Malcolm Guite reports on The Richard Thompson Band – Corn Exchange, 25 Oct 2007

Artist Visiting Cambridgeshire
Richard Thompson was in staggeringly good form when he took control of the Corn Exchange at the end of October. From the moment he bounded on stage he had exuberance written all over him.

Riding high on the success of Sweet Warrior, one of his best albums in years, and at the head of a brilliant band who played as one, he had every reason to smile. But rarely has such an apparently happy man expressed such sorrow so well. It was a great set, but also a harrowing one: Dad's Gonna Kill Me, a standout track from Sweet Warrior, took us to the streets of Baghdad, with a soldier's story that has no happy ending. Thompson once told us 'there's nothing at the end of the rainbow', in Dad's Gonna Kill Me there's just no rainbow at all. Except, of course, for the music.

And that was the paradox we experienced all night; Thompson touches us where it hurts and deals with some of the darkest things in life; broken hearts (Needle And Thread), a dysfunctional lover (Bad Monkey) missed opportunities and might-have beens (Take Care The Road You Choose), suicidal terrorism (Guns Are The Tongues) and maybe worst of all, the damage we do to our children in spite of ourselves (Hard On Me) and yet the worse it gets, the stronger the music and the poetry become. It's as though Thompson's bleak head always summons something supportive, sustaining and healing in his musical heart. Hard On Me was a case in point. The heavy riff in that song comes down like a patriarchal beating on the back of a child, and Thompson's guitar squeals and splutters a painful response each time, but each time out of the bent notes come flurries of beautiful, defiant melody, the lyrics are full of darkness the supporting music is shot through with light; a great combination.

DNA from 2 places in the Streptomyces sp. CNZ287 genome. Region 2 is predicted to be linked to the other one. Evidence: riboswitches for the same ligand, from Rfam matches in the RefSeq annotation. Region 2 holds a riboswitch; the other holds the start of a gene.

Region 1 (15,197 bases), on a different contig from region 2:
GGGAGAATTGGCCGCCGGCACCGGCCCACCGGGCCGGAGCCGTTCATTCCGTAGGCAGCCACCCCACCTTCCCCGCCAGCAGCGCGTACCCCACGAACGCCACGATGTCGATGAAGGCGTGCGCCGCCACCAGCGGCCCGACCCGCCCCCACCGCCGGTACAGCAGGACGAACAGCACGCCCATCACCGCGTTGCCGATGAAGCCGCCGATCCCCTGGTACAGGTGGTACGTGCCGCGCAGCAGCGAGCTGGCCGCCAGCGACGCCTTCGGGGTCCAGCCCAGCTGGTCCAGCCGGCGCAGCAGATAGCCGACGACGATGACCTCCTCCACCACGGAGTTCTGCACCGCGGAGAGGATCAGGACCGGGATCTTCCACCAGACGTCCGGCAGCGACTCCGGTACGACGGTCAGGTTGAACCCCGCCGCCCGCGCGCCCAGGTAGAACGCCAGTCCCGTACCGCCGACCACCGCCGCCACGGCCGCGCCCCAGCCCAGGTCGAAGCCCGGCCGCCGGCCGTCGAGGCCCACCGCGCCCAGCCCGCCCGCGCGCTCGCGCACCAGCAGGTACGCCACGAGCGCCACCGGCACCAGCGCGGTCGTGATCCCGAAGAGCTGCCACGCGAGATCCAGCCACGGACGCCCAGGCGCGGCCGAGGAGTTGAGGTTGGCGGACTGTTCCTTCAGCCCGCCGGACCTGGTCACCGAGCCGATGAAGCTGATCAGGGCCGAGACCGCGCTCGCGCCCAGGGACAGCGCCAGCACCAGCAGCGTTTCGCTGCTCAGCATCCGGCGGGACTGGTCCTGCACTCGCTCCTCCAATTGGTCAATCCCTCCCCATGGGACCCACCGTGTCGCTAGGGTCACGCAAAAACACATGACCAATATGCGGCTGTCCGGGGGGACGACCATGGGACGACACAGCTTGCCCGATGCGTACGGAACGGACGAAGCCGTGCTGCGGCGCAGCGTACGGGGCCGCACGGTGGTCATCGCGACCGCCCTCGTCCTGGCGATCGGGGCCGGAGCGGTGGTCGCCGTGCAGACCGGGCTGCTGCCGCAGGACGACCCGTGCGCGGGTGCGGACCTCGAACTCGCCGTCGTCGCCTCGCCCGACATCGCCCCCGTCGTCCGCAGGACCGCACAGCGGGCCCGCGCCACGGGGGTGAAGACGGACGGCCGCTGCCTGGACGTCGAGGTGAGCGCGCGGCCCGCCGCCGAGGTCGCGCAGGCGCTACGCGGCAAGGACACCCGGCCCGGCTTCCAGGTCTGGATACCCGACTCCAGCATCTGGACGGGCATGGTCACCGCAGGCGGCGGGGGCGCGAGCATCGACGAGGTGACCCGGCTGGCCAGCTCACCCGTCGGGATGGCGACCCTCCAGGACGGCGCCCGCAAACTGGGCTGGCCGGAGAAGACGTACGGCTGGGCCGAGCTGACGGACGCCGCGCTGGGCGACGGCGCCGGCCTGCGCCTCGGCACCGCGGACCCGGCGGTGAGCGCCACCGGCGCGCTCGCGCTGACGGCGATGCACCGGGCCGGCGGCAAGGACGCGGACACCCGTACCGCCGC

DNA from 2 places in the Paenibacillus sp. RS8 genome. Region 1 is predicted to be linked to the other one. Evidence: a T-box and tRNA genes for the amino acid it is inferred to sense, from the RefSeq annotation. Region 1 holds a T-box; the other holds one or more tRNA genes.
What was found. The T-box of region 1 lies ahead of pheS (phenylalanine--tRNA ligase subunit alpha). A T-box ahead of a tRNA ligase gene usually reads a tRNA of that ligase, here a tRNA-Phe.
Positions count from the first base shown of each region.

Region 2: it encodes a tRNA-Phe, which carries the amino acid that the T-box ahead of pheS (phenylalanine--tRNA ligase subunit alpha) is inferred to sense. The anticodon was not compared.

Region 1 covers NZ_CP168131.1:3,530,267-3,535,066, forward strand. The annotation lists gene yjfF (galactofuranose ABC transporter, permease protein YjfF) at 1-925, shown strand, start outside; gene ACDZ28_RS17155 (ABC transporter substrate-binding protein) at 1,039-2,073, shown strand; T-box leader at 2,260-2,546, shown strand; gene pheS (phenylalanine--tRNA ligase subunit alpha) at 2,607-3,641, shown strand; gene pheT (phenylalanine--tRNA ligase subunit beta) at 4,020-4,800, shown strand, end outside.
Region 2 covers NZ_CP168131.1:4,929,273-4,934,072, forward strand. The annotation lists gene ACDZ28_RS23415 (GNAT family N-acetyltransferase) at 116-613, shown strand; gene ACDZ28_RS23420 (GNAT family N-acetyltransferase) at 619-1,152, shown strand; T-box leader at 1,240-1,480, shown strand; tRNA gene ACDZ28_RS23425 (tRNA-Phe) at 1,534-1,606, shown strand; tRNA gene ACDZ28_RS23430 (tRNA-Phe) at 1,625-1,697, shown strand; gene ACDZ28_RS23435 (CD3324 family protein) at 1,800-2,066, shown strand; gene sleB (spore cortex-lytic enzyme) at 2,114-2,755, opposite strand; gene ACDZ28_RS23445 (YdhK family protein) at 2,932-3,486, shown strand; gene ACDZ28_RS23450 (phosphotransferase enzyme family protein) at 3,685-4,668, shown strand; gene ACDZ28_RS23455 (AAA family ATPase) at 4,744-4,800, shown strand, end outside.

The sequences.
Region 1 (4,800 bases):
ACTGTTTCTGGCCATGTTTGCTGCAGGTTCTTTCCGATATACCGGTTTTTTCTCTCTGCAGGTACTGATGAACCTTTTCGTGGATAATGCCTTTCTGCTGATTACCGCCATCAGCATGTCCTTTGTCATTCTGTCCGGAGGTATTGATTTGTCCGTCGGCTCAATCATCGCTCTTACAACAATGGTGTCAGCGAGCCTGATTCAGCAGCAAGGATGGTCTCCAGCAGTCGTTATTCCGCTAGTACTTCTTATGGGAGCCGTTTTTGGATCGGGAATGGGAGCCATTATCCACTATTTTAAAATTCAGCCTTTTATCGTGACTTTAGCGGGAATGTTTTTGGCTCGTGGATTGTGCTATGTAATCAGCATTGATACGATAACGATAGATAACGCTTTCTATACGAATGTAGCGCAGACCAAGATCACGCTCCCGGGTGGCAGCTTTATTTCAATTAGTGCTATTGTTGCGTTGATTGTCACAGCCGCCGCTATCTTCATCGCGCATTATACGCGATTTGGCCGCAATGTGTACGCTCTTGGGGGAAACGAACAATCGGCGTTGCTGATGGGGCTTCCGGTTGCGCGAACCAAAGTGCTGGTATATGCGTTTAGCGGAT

I have sometimes felt that Thompson is so awesomely good a guitarist that he can distract us from his own songs. There is so much going on, and you're wondering how he does it, that you miss the lyrical moment, like seeing a simple picture in an over-elaborate frame. But not at this gig. All night music and lyrics were striking sparks and insights from one another. Al Bowley's In Heaven said more than anything I subsequently heard on Armistice Day, and Tear-stained Letter, the last of three great encores, summed it all up; private sorrow redeemed by gloriously public rock'n'roll.

Cambridge set list:
Needle and Thread
Bad Monkey
Take Care The Road You Choose
Dad's Gonna Kill Me
I Still Dream
I Want To See The Bright Lights Tonight
Al Bowlly's in Heaven
1952 Vincent Black Lightning
Who Knows Where The Time Goes
One Door Opens
I'll Never Give It Up
Hard on me
Mingulay Boat Song
A Man in Need
Guns Are The Tongues
A Bone Through Her Nose
Wall of Death
Read About Love

Sunset Song
Mr. Stupid
Tear Stained Letter

Writer: Malcolm Guite